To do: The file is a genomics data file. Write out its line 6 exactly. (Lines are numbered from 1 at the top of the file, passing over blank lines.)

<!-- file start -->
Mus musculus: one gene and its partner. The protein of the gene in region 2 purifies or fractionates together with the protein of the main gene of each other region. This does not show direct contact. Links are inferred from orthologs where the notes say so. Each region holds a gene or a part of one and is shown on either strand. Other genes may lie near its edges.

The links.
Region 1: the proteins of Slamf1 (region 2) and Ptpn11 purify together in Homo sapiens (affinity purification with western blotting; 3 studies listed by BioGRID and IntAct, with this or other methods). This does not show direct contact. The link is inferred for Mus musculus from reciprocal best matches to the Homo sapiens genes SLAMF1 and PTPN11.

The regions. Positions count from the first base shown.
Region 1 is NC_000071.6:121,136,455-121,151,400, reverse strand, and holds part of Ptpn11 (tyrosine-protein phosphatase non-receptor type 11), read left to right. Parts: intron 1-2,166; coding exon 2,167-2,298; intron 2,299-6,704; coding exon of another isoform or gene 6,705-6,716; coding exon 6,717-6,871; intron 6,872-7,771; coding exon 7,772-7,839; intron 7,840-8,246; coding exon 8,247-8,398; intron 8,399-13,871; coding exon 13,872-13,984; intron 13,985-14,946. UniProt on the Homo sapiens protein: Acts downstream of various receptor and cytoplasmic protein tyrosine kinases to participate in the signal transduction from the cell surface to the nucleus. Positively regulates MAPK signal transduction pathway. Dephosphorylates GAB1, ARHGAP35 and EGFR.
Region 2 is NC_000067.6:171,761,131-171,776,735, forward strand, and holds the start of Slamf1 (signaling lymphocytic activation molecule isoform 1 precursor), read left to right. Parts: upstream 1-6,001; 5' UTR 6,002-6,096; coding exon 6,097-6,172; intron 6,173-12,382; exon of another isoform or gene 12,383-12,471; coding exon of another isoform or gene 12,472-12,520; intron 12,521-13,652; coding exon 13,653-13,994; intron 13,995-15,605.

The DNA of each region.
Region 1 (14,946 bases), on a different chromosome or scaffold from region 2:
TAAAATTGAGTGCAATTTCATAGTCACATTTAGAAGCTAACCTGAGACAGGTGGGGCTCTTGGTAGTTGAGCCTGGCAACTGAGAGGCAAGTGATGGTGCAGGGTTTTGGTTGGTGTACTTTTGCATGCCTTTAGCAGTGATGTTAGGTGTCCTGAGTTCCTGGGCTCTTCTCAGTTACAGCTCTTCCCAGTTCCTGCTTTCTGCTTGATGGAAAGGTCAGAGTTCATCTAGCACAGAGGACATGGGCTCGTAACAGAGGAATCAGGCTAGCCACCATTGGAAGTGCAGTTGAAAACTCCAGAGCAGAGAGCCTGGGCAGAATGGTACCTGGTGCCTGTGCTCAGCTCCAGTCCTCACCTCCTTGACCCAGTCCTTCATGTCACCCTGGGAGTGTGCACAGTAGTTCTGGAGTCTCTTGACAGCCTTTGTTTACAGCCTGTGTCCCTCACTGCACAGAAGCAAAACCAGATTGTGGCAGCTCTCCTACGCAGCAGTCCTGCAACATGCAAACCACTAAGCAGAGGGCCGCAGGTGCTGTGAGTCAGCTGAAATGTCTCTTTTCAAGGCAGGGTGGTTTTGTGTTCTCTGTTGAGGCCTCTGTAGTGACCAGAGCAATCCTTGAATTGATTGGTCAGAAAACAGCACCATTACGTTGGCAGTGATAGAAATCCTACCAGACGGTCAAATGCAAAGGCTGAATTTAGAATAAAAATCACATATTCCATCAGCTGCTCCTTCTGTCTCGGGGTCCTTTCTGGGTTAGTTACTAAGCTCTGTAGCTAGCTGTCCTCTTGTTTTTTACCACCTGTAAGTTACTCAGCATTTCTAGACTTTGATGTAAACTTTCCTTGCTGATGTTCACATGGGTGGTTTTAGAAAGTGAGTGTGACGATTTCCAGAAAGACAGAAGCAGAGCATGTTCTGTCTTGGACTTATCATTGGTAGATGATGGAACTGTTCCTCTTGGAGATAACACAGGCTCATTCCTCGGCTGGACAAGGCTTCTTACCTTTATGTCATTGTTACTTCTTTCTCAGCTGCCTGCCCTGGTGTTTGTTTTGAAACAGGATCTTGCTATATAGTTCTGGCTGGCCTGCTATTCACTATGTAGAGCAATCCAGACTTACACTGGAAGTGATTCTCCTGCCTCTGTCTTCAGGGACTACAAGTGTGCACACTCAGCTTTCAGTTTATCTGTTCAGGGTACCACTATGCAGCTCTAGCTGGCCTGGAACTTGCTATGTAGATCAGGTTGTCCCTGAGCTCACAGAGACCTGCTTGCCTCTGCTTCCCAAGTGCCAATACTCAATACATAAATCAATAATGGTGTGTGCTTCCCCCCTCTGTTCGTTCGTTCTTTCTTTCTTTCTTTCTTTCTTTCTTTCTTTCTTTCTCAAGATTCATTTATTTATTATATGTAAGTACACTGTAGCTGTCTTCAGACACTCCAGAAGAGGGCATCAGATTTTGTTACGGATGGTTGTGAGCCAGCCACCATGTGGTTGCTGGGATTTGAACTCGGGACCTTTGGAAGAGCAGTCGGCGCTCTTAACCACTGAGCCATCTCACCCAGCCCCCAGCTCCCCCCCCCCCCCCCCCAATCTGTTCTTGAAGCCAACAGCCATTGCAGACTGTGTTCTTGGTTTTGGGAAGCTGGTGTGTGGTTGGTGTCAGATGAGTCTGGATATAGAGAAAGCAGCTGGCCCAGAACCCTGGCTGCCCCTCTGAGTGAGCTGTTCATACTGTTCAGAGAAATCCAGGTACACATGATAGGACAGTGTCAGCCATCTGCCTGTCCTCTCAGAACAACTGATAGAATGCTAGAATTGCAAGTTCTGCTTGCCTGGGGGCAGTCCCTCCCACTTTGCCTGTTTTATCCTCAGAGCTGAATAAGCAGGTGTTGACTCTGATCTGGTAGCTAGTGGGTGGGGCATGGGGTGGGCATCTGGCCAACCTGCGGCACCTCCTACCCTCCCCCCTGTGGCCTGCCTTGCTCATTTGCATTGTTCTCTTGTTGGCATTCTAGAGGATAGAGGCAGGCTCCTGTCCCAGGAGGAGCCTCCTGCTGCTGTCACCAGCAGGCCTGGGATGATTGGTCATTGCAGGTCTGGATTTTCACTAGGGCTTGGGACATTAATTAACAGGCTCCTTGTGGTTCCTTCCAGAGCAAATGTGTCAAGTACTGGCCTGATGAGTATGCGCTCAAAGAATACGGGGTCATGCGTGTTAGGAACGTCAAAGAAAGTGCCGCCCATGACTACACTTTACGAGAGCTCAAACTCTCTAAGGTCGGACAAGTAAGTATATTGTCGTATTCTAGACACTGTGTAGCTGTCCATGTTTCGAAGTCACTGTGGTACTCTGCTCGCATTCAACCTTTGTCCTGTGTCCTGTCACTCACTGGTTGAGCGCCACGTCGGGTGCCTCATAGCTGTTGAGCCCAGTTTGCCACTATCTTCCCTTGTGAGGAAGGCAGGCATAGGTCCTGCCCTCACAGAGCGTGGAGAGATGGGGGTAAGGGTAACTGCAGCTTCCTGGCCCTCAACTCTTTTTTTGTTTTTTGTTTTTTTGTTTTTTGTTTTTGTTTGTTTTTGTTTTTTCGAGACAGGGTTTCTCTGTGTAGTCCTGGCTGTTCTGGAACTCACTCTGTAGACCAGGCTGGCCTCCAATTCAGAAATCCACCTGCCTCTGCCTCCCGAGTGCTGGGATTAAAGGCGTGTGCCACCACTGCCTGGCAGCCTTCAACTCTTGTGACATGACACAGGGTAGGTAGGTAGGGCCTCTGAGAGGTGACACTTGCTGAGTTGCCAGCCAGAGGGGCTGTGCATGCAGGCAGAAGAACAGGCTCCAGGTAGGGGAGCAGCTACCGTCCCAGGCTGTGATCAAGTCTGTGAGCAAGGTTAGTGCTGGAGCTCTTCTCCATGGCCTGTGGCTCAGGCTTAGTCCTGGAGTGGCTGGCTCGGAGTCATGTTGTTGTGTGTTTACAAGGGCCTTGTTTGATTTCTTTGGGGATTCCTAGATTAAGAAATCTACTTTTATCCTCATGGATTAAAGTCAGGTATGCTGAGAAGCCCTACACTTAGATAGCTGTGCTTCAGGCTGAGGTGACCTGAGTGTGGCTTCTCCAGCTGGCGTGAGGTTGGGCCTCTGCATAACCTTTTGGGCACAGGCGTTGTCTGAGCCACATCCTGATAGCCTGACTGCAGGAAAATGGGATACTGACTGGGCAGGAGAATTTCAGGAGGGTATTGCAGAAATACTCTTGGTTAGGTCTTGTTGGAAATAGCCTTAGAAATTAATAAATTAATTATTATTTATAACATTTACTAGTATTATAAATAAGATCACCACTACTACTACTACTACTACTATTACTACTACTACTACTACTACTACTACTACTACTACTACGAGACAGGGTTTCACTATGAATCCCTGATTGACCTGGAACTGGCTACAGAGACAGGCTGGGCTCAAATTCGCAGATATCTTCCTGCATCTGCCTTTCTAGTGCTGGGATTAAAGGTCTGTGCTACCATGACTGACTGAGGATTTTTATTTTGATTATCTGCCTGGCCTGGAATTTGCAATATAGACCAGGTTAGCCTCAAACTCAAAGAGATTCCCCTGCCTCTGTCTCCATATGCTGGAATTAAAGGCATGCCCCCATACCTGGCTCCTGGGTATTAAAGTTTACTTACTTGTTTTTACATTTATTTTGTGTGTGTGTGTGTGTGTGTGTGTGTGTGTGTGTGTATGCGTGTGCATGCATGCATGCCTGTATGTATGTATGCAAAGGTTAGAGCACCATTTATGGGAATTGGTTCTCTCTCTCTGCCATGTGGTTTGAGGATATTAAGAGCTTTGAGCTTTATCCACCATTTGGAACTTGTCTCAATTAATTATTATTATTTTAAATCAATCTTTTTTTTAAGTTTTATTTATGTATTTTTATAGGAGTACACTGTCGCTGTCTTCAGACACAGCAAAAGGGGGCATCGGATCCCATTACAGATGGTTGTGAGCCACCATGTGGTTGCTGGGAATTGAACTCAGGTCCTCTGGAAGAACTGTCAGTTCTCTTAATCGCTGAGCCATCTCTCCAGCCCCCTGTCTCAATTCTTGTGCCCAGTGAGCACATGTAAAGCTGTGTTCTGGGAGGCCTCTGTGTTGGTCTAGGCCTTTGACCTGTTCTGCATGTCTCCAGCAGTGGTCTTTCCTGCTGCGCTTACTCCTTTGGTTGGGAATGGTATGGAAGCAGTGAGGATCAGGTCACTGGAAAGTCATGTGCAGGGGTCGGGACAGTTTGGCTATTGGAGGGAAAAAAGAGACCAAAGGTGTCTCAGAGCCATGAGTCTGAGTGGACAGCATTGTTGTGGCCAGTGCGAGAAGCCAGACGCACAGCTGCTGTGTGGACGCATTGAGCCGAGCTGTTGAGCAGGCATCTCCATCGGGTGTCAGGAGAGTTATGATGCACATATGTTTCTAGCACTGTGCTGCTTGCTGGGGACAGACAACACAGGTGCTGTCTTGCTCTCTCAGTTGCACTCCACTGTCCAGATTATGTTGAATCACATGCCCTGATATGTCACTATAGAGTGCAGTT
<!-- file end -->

Region 2 is NC_000067.6:171,761,131-171,776,735, forward strand, and holds the start of Slamf1 (signaling lymphocytic activation molecule isoform 1 precursor), read left to right. Parts: upstream 1-6,001; 5' UTR 6,002-6,096; coding exon 6,097-6,172; intron 6,173-12,382; exon of another isoform or gene 12,383-12,471; coding exon of another isoform or gene 12,472-12,520; intron 12,521-13,652; coding exon 13,653-13,994; intron 13,995-15,605.